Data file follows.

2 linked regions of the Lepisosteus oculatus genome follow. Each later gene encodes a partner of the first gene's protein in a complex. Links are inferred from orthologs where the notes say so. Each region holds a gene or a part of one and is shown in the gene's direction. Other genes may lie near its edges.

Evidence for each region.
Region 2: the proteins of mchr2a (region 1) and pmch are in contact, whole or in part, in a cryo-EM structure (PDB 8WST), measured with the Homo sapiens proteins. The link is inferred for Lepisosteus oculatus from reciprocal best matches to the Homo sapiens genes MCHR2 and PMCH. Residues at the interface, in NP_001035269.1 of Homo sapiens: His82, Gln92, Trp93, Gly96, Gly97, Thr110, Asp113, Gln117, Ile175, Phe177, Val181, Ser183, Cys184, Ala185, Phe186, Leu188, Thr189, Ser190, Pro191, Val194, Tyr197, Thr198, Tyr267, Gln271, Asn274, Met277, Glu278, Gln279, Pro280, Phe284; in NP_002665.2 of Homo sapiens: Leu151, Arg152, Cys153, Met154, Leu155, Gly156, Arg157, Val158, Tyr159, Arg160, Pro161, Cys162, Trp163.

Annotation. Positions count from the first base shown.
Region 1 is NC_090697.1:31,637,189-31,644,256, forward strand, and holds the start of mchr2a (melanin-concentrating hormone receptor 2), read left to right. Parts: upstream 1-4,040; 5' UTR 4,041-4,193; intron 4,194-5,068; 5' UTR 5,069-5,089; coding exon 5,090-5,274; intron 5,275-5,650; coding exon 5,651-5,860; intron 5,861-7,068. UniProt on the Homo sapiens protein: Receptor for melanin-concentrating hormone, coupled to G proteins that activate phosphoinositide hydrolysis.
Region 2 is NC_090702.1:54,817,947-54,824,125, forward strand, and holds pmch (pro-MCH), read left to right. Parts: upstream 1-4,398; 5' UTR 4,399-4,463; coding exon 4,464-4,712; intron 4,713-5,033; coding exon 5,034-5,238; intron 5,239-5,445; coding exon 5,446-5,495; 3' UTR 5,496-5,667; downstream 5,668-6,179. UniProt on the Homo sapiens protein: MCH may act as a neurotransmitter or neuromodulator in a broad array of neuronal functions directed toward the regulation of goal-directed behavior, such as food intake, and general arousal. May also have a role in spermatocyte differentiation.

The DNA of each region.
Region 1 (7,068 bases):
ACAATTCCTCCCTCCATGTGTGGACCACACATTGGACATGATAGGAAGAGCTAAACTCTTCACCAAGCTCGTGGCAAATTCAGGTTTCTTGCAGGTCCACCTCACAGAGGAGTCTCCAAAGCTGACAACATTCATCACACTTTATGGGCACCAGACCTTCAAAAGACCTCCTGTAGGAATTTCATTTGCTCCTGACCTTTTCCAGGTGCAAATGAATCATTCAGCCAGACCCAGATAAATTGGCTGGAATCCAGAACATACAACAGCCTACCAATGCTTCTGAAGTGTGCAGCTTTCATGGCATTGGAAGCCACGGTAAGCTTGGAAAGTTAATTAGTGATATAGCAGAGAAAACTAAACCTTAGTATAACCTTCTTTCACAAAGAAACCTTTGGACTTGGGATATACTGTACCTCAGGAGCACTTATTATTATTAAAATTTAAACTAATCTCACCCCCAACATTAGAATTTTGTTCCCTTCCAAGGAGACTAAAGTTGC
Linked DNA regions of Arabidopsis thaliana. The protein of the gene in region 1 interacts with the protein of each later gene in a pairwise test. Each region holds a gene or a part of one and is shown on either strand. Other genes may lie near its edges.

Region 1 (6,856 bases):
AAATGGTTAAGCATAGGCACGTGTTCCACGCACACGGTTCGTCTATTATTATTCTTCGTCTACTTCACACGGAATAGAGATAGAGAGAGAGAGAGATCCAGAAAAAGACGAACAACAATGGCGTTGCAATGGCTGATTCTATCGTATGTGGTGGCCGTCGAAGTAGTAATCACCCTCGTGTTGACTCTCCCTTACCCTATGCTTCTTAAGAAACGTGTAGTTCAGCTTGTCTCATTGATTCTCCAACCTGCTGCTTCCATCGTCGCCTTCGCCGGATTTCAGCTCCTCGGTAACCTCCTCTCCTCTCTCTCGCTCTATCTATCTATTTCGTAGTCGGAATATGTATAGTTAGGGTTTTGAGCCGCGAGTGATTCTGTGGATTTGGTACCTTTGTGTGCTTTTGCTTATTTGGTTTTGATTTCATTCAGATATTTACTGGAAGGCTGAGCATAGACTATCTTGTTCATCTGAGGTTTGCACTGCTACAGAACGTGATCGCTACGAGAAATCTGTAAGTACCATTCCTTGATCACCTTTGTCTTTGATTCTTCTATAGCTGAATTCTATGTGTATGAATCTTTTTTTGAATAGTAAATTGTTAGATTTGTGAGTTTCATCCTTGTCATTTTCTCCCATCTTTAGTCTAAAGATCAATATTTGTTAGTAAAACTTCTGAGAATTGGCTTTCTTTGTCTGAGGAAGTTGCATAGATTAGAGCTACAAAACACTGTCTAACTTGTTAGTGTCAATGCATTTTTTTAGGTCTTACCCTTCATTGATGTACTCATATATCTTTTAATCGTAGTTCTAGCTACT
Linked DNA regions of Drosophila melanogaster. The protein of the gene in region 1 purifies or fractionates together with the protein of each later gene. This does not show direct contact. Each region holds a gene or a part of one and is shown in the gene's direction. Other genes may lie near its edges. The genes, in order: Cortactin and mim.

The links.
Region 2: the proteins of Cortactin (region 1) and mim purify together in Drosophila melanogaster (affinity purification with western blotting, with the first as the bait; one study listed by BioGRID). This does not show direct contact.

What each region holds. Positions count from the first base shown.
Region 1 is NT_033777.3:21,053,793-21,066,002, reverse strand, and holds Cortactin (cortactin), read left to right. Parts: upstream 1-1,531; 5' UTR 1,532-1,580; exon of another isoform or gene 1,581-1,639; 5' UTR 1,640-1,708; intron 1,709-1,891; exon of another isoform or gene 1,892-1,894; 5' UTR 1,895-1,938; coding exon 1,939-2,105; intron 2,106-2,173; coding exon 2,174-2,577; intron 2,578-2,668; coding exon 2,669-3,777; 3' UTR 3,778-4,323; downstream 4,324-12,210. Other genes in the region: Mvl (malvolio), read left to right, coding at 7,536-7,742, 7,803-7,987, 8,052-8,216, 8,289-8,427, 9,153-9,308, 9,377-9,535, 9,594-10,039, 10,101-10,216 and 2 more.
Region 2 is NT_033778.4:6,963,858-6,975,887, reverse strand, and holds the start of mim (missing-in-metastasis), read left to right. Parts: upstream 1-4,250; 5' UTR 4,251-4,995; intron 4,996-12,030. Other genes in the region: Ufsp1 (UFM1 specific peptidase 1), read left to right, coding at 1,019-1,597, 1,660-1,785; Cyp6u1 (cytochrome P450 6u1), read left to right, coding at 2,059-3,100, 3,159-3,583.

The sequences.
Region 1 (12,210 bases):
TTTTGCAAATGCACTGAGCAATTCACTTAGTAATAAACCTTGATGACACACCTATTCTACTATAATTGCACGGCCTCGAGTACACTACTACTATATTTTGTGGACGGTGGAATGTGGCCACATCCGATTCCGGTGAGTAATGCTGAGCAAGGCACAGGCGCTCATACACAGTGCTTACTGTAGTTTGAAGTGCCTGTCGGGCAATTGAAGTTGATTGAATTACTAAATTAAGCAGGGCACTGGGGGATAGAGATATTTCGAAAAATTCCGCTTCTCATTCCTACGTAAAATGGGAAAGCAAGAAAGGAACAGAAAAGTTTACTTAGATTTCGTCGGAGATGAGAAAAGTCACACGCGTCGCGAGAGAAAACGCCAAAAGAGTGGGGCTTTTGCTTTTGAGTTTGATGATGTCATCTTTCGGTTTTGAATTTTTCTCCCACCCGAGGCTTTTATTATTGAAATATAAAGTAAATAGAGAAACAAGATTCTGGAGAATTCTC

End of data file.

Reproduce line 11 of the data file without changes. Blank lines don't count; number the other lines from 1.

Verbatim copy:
Region 1 (6,856 bases):